Negotiating institutional identity: ‘international’ doctoral students in an Australian university
2017-02-17T02:12:23Z (GMT) by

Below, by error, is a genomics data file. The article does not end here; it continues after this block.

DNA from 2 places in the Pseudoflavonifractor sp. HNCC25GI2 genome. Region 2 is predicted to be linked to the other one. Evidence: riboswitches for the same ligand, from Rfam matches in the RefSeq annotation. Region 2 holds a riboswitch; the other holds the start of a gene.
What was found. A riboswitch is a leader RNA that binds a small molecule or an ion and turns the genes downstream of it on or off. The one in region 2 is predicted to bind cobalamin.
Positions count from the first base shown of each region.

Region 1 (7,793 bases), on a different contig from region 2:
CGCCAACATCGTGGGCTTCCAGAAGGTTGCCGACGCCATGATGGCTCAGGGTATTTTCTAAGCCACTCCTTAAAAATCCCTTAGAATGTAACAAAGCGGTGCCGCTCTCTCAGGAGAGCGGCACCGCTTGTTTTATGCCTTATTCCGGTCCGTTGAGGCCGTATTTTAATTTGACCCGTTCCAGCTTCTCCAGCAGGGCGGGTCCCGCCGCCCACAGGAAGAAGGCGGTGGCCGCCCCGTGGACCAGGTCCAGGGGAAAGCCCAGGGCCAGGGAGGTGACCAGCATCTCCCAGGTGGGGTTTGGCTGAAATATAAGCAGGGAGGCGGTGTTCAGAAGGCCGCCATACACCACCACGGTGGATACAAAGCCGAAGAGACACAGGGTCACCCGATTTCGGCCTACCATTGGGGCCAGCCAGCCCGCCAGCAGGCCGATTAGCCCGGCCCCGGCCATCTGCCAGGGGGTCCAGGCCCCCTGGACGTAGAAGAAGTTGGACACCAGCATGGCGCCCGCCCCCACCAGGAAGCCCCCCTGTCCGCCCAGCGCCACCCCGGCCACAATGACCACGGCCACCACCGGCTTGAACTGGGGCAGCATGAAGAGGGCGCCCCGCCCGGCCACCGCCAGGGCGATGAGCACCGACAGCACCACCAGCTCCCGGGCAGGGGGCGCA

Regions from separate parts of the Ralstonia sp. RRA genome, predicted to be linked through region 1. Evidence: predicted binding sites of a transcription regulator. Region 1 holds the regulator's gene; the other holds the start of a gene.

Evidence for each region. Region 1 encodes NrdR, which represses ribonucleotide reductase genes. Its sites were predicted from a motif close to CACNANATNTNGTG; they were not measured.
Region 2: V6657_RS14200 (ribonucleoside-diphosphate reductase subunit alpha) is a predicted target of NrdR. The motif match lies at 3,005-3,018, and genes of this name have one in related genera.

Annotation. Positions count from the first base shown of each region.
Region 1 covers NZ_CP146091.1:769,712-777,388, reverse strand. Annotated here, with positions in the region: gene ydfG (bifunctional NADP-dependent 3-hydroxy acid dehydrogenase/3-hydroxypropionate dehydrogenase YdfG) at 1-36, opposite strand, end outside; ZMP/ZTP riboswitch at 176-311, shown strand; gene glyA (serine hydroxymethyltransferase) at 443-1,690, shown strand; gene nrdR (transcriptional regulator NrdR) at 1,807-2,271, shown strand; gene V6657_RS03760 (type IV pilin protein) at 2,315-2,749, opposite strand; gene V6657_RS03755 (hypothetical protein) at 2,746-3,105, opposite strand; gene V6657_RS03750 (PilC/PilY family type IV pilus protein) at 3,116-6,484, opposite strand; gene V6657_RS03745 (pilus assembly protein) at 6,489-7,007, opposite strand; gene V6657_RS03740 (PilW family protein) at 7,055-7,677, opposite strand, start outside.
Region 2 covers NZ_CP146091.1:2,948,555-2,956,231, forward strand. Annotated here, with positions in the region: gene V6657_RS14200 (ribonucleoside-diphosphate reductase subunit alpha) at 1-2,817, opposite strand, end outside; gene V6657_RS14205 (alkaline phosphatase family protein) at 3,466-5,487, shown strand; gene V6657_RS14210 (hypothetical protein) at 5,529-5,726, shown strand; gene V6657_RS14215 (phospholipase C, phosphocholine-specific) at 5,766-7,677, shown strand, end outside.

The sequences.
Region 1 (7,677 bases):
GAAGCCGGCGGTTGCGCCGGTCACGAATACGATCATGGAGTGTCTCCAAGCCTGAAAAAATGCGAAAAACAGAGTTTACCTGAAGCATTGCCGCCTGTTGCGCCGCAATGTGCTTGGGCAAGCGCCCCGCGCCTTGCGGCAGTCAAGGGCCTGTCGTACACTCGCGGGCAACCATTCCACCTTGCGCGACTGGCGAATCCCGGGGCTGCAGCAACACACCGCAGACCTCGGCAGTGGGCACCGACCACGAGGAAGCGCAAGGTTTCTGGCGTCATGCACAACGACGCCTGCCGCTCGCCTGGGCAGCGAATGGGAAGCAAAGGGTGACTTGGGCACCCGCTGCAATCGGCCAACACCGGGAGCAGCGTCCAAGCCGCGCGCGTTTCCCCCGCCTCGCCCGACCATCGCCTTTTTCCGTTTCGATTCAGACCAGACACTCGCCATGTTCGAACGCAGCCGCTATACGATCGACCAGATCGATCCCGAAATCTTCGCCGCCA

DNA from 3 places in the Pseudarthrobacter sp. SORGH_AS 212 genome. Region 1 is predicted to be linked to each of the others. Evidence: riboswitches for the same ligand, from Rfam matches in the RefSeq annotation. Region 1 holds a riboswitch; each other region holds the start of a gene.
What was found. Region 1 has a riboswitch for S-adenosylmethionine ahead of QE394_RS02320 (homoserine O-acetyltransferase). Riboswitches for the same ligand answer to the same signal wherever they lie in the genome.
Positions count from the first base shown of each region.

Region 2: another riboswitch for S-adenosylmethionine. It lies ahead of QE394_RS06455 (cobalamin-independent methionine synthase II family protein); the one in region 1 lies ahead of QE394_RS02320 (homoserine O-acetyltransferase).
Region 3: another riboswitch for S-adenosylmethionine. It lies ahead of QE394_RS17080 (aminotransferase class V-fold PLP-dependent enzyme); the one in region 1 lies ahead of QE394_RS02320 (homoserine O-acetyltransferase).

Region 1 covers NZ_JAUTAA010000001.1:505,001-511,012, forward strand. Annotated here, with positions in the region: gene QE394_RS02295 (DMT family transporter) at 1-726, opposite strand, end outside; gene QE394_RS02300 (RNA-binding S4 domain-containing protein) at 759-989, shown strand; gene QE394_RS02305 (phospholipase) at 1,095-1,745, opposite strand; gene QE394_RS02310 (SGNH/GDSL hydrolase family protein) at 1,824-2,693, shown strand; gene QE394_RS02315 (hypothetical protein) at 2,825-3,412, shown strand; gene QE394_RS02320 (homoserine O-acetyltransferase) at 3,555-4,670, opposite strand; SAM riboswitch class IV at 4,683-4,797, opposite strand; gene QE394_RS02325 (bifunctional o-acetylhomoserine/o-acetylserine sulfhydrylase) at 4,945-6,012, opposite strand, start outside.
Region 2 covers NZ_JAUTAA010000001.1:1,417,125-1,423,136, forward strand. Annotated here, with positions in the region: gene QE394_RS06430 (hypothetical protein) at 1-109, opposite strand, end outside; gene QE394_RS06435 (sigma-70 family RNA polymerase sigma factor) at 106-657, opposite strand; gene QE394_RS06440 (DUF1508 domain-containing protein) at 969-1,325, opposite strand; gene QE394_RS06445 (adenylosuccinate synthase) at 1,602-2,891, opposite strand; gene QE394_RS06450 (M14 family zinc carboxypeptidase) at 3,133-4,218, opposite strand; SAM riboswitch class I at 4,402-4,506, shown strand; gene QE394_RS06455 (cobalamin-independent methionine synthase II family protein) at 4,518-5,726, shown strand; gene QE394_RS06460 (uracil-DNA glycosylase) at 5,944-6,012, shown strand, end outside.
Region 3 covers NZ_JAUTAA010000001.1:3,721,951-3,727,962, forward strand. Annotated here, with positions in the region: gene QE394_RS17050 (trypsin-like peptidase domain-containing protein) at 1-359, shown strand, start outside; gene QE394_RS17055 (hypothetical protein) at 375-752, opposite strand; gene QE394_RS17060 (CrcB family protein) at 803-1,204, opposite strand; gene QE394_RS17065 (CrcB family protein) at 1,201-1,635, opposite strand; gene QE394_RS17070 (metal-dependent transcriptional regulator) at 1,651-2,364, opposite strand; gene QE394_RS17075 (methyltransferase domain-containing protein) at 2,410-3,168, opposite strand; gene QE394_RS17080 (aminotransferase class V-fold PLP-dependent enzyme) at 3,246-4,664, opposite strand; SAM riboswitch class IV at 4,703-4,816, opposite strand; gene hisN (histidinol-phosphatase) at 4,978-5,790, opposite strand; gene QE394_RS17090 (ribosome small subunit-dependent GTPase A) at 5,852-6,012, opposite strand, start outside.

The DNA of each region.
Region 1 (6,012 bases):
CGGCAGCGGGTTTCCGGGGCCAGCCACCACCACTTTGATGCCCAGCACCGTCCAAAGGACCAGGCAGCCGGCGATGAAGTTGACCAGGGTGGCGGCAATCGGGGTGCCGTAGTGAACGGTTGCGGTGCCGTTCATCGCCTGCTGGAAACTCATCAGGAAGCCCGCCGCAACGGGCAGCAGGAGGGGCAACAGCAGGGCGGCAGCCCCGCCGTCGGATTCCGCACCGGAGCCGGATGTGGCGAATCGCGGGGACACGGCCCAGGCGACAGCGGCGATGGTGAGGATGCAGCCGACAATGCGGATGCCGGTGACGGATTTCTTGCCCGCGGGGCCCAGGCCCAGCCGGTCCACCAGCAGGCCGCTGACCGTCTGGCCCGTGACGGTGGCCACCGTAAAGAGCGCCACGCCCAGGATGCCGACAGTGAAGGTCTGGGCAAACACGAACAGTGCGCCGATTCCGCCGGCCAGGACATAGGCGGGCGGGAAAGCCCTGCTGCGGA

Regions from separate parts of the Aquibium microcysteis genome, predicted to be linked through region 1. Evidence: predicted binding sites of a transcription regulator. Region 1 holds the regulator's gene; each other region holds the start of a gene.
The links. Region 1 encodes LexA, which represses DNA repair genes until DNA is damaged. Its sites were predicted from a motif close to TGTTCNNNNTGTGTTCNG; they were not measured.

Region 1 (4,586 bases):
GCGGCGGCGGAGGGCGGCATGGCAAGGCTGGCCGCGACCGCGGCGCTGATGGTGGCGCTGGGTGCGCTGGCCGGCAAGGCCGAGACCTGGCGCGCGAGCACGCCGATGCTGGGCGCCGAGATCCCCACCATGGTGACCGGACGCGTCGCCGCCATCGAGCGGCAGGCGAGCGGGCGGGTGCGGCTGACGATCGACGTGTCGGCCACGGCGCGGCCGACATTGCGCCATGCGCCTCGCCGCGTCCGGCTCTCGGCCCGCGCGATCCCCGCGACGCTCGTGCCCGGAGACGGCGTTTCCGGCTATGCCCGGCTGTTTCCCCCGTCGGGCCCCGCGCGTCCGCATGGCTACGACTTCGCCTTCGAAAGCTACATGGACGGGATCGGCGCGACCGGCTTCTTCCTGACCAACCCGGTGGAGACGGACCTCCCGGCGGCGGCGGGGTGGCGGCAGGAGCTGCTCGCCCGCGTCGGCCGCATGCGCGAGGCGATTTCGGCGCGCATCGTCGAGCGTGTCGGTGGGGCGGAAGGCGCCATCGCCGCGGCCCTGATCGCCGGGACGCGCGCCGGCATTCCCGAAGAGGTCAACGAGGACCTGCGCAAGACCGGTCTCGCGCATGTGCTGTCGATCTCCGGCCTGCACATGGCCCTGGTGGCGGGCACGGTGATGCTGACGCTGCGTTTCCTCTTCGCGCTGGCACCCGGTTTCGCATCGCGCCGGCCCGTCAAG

This study investigates the informal second language interactions of eight doctoral students in an Australian university. The students were from diverse cultural and linguistic backgrounds. The study seeks to understand the ties between language, identity and social representations through an analysis of recorded informal conversations and focus groups. Negotiation of identity, legitimacy and membership is discursively mediated in institutional interactions (Gee, 2005; Lave &Wenger, 1991; Norton, 2006). For many international doctoral students in Australia, this happens in an additional language and culture, in English. Construction of new social and academic identities for these students intersects with negotiations of language, power, culture and ‘social capital.’ As newcomers to Australia, the students in this study experienced multiple identity transitions, as well as serious challenges in interaction in informal multicultural cultural contexts. The study showed that institutional practices impose certain institutional identities on members which may be negotiated in and through interactions. Like ‘migrant’ and ‘refugee’, the label ‘international student’ imposes a social identity on the newcomer student. The students used an array of communication strategies to resist the label and the stereotypical features attached to it. They sought to renegotiate legitimacy and membership, and to reposition themselves in and through institutional interactions. The findings thus reflect the role of agency and intentionality in student participation and learning. The main contribution of the study is an illumination of the processes of negotiating legitimate institutional identities that occurred for each participant in a different way according to their varied goals, sources of sponsorship, and agendas for PhD education. The study also offers a new lens for the analysis of communication xiii strategies as indexes of agency, participation and intentionality. Finally, the study’s findings serve as evidence for universities and the scholarly community regarding the quality of the graduate student experience, and elements that enhance it.